There are other ways to get more mileage out of your book. We have a customer who buys seven books, one for each of the parents and the grown children. They each pick one and when finished give it to another family member. Price per page really goes down when you've had so many readers.

I'm curious about any other solutions, so email me a,

Happy reading!

Jim Stewart is a bookseller at Warwick's

Friday, January 20, 2012

A Teen's Look at Anna Carey's "Eve"

For awhile now we've been fortunate to have some young readers read and review new books for our WarwicksKids book section. Now joining the ranks of Warwick's reviewers is a cache of wonderful teen readers whose reviews you can expect to see from time to time on this blog, or more regularly on our Children's Corner webpage. Today, our reviewer is Jeremiah S., and he takes a quick look at Eve by Anna Carey, a new dystopic novel, that upon reading brings to mind works like Margaret Atwood's The Handmaid's Tale, and Sheri S. Tepper's The Gate to Women's Country, as it follows Eve, a prize student who must escape the confines of the school she once loved, when she realizes the dark and frightening truths hidden within it's depths.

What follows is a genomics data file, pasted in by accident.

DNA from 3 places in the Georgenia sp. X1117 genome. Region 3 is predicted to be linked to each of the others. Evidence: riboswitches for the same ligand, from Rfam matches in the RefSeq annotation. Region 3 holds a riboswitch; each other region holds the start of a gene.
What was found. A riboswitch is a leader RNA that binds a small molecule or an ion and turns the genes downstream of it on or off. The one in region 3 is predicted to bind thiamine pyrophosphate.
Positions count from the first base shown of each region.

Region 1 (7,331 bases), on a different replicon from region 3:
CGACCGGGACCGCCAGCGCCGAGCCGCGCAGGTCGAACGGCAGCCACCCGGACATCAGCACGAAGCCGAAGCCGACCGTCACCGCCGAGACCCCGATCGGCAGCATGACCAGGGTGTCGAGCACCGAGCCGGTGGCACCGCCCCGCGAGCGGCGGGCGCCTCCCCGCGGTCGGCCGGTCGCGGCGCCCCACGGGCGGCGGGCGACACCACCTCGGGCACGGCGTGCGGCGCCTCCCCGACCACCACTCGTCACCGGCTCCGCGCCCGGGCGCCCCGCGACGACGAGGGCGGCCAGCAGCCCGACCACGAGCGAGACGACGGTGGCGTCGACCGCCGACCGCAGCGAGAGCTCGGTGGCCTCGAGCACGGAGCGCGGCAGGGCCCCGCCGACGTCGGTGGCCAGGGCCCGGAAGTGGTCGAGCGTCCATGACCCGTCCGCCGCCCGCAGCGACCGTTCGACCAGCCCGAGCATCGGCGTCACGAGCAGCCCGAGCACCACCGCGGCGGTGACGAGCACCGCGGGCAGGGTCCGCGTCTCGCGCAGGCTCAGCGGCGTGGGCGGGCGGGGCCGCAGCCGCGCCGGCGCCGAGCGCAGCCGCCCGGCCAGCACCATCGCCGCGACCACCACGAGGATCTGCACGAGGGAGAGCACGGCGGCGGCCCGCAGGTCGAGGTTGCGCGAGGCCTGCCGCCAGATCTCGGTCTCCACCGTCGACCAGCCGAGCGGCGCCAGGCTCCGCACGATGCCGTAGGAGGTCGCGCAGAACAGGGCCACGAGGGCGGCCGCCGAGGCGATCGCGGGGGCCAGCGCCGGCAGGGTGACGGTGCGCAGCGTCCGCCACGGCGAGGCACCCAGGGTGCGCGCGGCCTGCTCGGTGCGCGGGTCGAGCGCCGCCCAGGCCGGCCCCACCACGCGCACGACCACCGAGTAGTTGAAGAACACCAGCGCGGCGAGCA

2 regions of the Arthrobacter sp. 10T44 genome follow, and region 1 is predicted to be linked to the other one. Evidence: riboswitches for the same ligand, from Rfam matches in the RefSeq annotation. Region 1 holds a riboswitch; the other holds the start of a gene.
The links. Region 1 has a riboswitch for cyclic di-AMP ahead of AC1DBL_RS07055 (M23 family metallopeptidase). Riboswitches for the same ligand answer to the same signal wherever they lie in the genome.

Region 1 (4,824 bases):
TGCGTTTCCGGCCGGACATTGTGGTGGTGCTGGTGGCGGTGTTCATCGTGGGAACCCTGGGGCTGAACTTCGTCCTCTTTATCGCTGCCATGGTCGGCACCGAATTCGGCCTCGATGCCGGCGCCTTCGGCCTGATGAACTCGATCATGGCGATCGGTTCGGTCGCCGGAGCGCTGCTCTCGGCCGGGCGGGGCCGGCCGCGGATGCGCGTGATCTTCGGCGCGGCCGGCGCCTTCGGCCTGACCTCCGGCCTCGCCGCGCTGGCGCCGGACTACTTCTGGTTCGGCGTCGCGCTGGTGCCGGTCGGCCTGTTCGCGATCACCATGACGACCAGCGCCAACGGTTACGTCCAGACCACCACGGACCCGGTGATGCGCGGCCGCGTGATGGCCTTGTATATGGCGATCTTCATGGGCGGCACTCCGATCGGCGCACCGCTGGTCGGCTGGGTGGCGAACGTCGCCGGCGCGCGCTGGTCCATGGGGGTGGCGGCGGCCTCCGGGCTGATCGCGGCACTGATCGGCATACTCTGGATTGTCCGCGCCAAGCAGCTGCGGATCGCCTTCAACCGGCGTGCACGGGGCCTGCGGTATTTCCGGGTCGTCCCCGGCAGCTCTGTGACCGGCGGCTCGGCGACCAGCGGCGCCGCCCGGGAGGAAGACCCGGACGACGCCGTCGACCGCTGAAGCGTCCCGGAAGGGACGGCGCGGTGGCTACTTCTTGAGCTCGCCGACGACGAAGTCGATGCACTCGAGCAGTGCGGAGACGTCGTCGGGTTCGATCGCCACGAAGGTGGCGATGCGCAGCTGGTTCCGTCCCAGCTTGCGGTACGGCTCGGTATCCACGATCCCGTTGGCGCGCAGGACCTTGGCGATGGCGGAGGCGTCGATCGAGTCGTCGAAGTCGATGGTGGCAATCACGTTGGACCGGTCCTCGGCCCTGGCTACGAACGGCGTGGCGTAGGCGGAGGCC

Here is what Jeremiah had to say: